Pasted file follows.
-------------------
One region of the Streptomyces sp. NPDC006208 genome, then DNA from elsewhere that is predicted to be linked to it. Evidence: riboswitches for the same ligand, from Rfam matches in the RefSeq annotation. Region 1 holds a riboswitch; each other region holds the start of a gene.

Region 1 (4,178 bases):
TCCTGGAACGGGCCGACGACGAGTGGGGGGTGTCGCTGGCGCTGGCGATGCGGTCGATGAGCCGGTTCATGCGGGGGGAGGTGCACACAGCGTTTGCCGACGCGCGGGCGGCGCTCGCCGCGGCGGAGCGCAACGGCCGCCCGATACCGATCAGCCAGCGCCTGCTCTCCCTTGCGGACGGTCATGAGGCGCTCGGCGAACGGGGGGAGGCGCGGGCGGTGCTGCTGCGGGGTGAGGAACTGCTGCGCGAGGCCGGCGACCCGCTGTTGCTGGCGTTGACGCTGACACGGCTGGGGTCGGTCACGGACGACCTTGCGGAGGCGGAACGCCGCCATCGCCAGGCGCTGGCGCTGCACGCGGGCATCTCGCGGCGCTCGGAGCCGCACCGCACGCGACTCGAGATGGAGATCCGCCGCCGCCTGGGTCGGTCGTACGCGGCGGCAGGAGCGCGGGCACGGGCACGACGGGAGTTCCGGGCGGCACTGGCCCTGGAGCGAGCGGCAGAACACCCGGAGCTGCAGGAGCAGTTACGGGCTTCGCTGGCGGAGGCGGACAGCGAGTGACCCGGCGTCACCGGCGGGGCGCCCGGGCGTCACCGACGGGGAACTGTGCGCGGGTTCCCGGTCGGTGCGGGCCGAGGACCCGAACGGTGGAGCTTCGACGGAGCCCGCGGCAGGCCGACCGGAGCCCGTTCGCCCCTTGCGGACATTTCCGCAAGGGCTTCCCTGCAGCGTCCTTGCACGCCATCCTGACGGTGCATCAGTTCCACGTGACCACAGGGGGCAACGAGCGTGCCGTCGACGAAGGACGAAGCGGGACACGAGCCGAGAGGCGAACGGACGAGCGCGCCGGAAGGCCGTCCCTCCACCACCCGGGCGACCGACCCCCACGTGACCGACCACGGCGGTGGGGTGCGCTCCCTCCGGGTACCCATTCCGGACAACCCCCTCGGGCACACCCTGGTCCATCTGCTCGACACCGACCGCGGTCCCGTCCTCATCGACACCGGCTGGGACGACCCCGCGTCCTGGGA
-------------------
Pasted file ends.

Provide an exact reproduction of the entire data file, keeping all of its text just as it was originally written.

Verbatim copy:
One region of the Streptomyces sp. NPDC006208 genome, then DNA from elsewhere that is predicted to be linked to it. Evidence: riboswitches for the same ligand, from Rfam matches in the RefSeq annotation. Region 1 holds a riboswitch; each other region holds the start of a gene.

Region 1 (4,178 bases):
TCCTGGAACGGGCCGACGACGAGTGGGGGGTGTCGCTGGCGCTGGCGATGCGGTCGATGAGCCGGTTCATGCGGGGGGAGGTGCACACAGCGTTTGCCGACGCGCGGGCGGCGCTCGCCGCGGCGGAGCGCAACGGCCGCCCGATACCGATCAGCCAGCGCCTGCTCTCCCTTGCGGACGGTCATGAGGCGCTCGGCGAACGGGGGGAGGCGCGGGCGGTGCTGCTGCGGGGTGAGGAACTGCTGCGCGAGGCCGGCGACCCGCTGTTGCTGGCGTTGACGCTGACACGGCTGGGGTCGGTCACGGACGACCTTGCGGAGGCGGAACGCCGCCATCGCCAGGCGCTGGCGCTGCACGCGGGCATCTCGCGGCGCTCGGAGCCGCACCGCACGCGACTCGAGATGGAGATCCGCCGCCGCCTGGGTCGGTCGTACGCGGCGGCAGGAGCGCGGGCACGGGCACGACGGGAGTTCCGGGCGGCACTGGCCCTGGAGCGAGCGGCAGAACACCCGGAGCTGCAGGAGCAGTTACGGGCTTCGCTGGCGGAGGCGGACAGCGAGTGACCCGGCGTCACCGGCGGGGCGCCCGGGCGTCACCGACGGGGAACTGTGCGCGGGTTCCCGGTCGGTGCGGGCCGAGGACCCGAACGGTGGAGCTTCGACGGAGCCCGCGGCAGGCCGACCGGAGCCCGTTCGCCCCTTGCGGACATTTCCGCAAGGGCTTCCCTGCAGCGTCCTTGCACGCCATCCTGACGGTGCATCAGTTCCACGTGACCACAGGGGGCAACGAGCGTGCCGTCGACGAAGGACGAAGCGGGACACGAGCCGAGAGGCGAACGGACGAGCGCGCCGGAAGGCCGTCCCTCCACCACCCGGGCGACCGACCCCCACGTGACCGACCACGGCGGTGGGGTGCGCTCCCTCCGGGTACCCATTCCGGACAACCCCCTCGGGCACACCCTGGTCCATCTGCTCGACACCGACCGCGGTCCCGTCCTCATCGACACCGGCTGGGACGACCCCGCGTCCTGGGA